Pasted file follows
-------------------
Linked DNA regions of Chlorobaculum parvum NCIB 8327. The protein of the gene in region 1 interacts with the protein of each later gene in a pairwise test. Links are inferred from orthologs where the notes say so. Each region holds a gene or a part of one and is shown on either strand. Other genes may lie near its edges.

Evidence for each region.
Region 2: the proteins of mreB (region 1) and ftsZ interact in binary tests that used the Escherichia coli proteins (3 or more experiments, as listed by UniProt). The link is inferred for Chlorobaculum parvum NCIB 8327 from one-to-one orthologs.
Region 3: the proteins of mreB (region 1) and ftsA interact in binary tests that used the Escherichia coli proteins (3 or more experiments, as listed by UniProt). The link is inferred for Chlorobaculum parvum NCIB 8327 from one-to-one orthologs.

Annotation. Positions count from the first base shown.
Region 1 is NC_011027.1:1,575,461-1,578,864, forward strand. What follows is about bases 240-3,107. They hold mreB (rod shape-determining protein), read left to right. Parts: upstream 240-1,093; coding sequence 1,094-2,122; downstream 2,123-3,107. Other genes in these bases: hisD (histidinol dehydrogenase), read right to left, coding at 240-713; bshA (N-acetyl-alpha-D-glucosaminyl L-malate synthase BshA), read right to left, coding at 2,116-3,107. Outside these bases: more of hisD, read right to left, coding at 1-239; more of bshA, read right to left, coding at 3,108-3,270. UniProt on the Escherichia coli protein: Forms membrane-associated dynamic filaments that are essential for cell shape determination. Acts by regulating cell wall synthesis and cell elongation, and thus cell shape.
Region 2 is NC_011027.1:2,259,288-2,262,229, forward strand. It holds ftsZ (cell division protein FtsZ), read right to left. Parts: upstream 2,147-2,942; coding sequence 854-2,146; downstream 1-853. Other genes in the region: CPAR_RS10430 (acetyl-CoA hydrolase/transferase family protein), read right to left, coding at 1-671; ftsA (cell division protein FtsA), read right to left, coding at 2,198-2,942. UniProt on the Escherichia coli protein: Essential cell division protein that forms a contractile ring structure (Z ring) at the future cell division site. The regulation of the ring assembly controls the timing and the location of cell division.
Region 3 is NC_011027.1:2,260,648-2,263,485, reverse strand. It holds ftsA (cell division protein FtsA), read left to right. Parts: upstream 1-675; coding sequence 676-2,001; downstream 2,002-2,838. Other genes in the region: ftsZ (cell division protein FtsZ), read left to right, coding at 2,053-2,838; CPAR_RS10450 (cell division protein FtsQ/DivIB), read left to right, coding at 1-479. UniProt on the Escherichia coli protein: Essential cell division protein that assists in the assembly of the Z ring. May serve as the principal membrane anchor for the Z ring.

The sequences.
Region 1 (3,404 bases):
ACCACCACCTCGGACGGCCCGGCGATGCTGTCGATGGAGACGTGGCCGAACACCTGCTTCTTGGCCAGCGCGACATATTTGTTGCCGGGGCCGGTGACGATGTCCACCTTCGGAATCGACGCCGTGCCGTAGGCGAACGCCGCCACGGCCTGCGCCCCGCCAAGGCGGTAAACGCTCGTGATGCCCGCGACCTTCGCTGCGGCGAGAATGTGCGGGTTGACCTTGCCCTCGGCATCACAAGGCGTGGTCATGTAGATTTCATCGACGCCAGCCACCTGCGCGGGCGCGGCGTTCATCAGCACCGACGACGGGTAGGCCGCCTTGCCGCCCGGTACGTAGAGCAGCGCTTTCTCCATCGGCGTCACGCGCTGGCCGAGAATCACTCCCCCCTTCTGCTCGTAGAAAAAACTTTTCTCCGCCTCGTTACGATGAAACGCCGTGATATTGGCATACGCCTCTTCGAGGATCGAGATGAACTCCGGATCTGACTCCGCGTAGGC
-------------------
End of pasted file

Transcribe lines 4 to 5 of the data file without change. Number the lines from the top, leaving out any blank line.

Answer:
Region 3: the proteins of mreB (region 1) and ftsA interact in binary tests that used the Escherichia coli proteins (3 or more experiments, as listed by UniProt). The link is inferred for Chlorobaculum parvum NCIB 8327 from one-to-one orthologs.

Annotation. Positions count from the first base shown.